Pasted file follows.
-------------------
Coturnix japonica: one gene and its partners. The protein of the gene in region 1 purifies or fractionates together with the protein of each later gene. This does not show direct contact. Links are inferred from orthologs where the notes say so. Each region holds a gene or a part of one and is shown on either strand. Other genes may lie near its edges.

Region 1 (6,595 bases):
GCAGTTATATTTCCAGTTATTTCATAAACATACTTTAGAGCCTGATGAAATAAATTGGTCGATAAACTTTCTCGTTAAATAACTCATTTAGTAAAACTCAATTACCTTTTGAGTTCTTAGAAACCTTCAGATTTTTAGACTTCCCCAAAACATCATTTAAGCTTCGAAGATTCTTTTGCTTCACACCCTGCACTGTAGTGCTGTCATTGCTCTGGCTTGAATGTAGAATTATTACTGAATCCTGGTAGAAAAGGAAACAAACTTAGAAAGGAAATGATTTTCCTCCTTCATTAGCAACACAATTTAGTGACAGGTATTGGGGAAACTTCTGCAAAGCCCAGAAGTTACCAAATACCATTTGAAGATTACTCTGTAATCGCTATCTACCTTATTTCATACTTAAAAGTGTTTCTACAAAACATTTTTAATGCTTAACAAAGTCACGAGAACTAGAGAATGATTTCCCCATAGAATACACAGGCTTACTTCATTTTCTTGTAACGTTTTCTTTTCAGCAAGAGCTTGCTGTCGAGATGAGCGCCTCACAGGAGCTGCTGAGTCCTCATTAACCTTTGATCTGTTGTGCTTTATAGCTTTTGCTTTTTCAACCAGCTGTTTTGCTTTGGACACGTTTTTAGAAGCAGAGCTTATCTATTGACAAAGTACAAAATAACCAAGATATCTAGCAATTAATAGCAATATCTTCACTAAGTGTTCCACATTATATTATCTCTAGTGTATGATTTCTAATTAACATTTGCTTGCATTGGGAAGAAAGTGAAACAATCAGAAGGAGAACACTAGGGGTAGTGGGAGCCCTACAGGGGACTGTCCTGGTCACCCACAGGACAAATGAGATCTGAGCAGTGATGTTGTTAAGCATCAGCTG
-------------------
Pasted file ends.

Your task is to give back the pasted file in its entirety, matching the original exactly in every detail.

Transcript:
Coturnix japonica: one gene and its partners. The protein of the gene in region 1 purifies or fractionates together with the protein of each later gene. This does not show direct contact. Links are inferred from orthologs where the notes say so. Each region holds a gene or a part of one and is shown on either strand. Other genes may lie near its edges.

Region 1 (6,595 bases):
GCAGTTATATTTCCAGTTATTTCATAAACATACTTTAGAGCCTGATGAAATAAATTGGTCGATAAACTTTCTCGTTAAATAACTCATTTAGTAAAACTCAATTACCTTTTGAGTTCTTAGAAACCTTCAGATTTTTAGACTTCCCCAAAACATCATTTAAGCTTCGAAGATTCTTTTGCTTCACACCCTGCACTGTAGTGCTGTCATTGCTCTGGCTTGAATGTAGAATTATTACTGAATCCTGGTAGAAAAGGAAACAAACTTAGAAAGGAAATGATTTTCCTCCTTCATTAGCAACACAATTTAGTGACAGGTATTGGGGAAACTTCTGCAAAGCCCAGAAGTTACCAAATACCATTTGAAGATTACTCTGTAATCGCTATCTACCTTATTTCATACTTAAAAGTGTTTCTACAAAACATTTTTAATGCTTAACAAAGTCACGAGAACTAGAGAATGATTTCCCCATAGAATACACAGGCTTACTTCATTTTCTTGTAACGTTTTCTTTTCAGCAAGAGCTTGCTGTCGAGATGAGCGCCTCACAGGAGCTGCTGAGTCCTCATTAACCTTTGATCTGTTGTGCTTTATAGCTTTTGCTTTTTCAACCAGCTGTTTTGCTTTGGACACGTTTTTAGAAGCAGAGCTTATCTATTGACAAAGTACAAAATAACCAAGATATCTAGCAATTAATAGCAATATCTTCACTAAGTGTTCCACATTATATTATCTCTAGTGTATGATTTCTAATTAACATTTGCTTGCATTGGGAAGAAAGTGAAACAATCAGAAGGAGAACACTAGGGGTAGTGGGAGCCCTACAGGGGACTGTCCTGGTCACCCACAGGACAAATGAGATCTGAGCAGTGATGTTGTTAAGCATCAGCTG